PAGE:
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The Open International Soccer Database for machine learning

  • Werner Dubitzky
  • Philippe Lopes
  • Jesse Davis
  • Daniel Berrar
Article
Part of the following topical collections:
  1. Special Issue on Machine Learning for Soccer

Abstract

How well can machine learning predict the outcome of a soccer game, given the most commonly and freely available match data? To help answer this question and to facilitate machine learning research in soccer, we have developed the Open International Soccer Database. Version v1.0 of the Database contains essential information from 216,743 league soccer matches from 52 leagues in 35 countries. The earliest entries in the Database are from the year 2000, which is when football leagues generally adopted the “three points for a win” rule. To demonstrate the use of the Database for machine learning research, we organized the 2017 Soccer Prediction Challenge. One of the goals of the Challenge was to estimate where the limits of predictability lie, given the type of match data contained in the Database. Another goal of the Challenge was to pose a real-world machine learning problem with a fixed time line and a genuine prediction task: to develop a predictive model from the Database and then to predict the outcome of the 206 future soccer matches taking place from 31 March 2017 to the end of the regular season. The Open International Soccer Database is released as an open science project, providing a valuable resource for soccer analysts and a unique benchmark for advanced machine learning methods. Here, we describe the Database and the 2017 Soccer Prediction Challenge and its results.

Keywords

Open International Soccer Database 2017 Soccer Prediction Challenge Open science Soccer analytics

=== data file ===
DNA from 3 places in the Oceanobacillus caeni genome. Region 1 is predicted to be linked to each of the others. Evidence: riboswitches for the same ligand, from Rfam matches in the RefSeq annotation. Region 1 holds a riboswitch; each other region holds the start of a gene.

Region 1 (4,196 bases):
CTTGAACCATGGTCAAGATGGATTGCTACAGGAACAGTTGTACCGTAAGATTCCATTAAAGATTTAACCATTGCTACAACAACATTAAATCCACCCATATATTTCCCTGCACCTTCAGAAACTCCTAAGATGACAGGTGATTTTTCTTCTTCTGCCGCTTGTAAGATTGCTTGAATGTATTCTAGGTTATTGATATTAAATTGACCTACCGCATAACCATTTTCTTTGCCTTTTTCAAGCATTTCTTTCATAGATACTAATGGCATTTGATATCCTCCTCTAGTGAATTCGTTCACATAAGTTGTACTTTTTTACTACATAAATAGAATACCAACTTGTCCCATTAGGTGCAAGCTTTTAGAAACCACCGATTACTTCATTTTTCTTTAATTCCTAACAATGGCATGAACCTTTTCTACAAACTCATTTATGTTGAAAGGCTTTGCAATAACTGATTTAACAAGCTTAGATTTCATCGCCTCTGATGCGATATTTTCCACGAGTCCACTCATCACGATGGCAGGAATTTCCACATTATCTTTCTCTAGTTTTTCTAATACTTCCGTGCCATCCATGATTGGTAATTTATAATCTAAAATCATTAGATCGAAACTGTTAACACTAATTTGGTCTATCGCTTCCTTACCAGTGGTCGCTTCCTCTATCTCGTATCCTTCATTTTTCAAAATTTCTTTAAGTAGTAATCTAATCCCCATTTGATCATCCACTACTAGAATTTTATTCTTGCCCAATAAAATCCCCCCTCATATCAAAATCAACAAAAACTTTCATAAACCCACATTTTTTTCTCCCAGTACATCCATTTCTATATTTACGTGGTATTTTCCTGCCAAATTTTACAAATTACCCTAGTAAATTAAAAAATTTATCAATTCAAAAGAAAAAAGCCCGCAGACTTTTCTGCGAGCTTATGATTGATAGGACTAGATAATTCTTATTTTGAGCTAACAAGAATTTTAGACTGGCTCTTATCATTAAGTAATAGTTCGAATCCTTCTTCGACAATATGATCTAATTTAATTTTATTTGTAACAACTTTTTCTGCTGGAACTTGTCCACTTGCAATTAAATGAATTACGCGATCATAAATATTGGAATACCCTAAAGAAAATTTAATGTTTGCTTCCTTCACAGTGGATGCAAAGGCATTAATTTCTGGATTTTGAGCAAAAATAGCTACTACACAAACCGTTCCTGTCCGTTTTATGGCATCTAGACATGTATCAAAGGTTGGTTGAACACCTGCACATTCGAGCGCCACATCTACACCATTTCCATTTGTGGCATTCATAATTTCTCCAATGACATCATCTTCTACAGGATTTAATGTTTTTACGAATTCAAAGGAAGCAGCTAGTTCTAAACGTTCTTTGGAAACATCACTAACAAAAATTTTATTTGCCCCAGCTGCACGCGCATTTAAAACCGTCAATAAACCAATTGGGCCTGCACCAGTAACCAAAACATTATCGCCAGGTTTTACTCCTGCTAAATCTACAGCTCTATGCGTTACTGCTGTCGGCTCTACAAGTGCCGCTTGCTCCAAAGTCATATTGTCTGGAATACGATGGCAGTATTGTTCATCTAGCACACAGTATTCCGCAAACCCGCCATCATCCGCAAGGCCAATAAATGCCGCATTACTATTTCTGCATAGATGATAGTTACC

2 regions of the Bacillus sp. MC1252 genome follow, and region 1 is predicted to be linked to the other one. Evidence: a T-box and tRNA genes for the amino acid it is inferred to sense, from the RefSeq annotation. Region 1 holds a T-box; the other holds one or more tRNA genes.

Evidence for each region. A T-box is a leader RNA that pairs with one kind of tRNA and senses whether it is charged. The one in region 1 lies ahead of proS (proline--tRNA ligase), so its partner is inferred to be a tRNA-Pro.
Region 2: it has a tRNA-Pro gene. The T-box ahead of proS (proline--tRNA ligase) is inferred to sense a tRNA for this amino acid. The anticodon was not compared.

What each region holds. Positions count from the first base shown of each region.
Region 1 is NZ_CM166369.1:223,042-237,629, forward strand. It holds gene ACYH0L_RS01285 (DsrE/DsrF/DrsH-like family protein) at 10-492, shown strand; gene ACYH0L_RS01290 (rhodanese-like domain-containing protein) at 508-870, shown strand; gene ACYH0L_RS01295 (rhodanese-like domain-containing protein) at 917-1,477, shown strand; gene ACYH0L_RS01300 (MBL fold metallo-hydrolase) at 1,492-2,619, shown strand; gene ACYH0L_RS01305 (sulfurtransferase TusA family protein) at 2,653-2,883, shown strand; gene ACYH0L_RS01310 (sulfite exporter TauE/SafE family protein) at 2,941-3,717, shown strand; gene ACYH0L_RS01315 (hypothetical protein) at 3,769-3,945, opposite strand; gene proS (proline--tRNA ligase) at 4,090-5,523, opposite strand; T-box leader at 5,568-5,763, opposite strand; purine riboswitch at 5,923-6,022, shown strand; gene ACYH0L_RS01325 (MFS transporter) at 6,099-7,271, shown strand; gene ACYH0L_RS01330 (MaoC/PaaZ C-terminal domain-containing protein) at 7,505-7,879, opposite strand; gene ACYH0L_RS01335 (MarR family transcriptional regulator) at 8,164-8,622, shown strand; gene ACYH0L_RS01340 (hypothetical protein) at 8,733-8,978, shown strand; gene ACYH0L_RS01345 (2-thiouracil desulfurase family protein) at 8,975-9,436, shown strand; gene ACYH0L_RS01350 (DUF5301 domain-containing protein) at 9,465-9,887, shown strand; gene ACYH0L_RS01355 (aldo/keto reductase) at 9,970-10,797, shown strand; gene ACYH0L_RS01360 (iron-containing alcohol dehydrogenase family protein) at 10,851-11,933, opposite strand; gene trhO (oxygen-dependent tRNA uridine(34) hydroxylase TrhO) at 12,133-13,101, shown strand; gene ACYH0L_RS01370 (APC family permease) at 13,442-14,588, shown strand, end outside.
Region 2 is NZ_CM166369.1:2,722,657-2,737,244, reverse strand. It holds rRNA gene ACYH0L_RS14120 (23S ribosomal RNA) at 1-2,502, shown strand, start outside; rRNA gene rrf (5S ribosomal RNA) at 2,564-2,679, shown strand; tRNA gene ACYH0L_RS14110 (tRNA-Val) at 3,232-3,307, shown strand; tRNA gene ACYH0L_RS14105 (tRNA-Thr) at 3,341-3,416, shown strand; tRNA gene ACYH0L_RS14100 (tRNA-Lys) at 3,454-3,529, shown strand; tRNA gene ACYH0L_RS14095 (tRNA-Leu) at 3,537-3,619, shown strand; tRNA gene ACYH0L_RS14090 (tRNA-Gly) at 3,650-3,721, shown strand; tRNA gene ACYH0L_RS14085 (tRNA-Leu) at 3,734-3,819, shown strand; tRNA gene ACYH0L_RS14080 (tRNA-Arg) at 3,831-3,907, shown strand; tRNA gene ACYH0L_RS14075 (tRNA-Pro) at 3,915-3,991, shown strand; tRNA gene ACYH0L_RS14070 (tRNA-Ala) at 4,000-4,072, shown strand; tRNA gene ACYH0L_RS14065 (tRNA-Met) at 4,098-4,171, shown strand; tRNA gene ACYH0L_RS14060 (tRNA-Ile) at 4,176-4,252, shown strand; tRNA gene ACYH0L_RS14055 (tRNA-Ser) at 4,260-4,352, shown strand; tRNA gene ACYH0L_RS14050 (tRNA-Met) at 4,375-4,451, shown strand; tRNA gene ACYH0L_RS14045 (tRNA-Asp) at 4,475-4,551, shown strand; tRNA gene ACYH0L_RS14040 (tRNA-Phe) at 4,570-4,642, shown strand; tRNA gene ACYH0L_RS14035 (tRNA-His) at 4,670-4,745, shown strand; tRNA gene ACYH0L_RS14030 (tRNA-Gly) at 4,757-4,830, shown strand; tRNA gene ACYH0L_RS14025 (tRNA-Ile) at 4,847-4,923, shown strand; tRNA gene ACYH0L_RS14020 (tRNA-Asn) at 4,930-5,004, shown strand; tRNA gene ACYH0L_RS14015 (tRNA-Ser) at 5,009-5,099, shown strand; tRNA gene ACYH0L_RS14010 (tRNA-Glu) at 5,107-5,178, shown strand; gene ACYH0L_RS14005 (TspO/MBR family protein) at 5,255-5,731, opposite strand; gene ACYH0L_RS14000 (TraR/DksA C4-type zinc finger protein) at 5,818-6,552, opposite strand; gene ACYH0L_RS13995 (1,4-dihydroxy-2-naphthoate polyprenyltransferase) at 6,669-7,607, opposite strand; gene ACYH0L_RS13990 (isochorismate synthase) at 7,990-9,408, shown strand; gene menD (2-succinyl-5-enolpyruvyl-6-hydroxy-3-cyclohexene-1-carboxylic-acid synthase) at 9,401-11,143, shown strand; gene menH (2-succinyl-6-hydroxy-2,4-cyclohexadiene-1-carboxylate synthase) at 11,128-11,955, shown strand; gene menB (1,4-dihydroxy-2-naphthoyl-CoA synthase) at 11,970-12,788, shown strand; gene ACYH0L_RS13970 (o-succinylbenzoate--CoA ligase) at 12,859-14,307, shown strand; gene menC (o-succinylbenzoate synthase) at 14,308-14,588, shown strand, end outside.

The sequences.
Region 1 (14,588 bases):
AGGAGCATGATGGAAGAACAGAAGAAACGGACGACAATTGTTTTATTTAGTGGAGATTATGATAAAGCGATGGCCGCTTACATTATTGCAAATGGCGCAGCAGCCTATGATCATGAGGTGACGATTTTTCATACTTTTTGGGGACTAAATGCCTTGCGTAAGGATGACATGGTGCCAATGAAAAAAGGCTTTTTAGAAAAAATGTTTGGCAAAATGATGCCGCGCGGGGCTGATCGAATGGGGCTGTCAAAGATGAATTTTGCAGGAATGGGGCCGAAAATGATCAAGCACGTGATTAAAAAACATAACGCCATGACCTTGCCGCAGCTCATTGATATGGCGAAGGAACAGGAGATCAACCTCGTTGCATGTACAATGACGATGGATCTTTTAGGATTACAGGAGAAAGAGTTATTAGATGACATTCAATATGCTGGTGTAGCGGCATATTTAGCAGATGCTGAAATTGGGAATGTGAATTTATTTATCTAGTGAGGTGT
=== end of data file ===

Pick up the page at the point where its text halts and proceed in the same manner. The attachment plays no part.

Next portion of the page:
Notes

Acknowledgements

After we released the Challenge data sets, we received valuable feedback from the participants regarding the evaluation of the predicted outcomes. In particular, we wish to thank team ACC and team FK for their constructive comments. We also thank the three anonymous reviewers for their valuable comments. JD is partially supported by the KU Leuven Research Fund (C14/17/070, C22/15/015, C32/17/036), FWO-Vlaanderen (SBO-150033) and Interreg V A project NANO4Sports.

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Copyright information

© The Author(s) 2018

Authors and Affiliations

  • Werner Dubitzky
    • 1
  • Philippe Lopes
    • 2
  • Jesse Davis
    • 3
  • Daniel Berrar
    • 4
  1. 1.Research Unit Scientific Computing, German Research Center for Environmental HealthHelmholtz Zentrum MünchenMunichGermany
  2. 2.Sport and Exercise Science DepartmentUniversity of Évry-Val d’Essonne, and INSERM, Paris Descartes UniversityParisFrance
  3. 3.Department of Computer ScienceKU LeuvenLeuvenBelgium
  4. 4.Data Science Lab, Department of Information and Communications EngineeringTokyo Institute of TechnologyTokyoJapan

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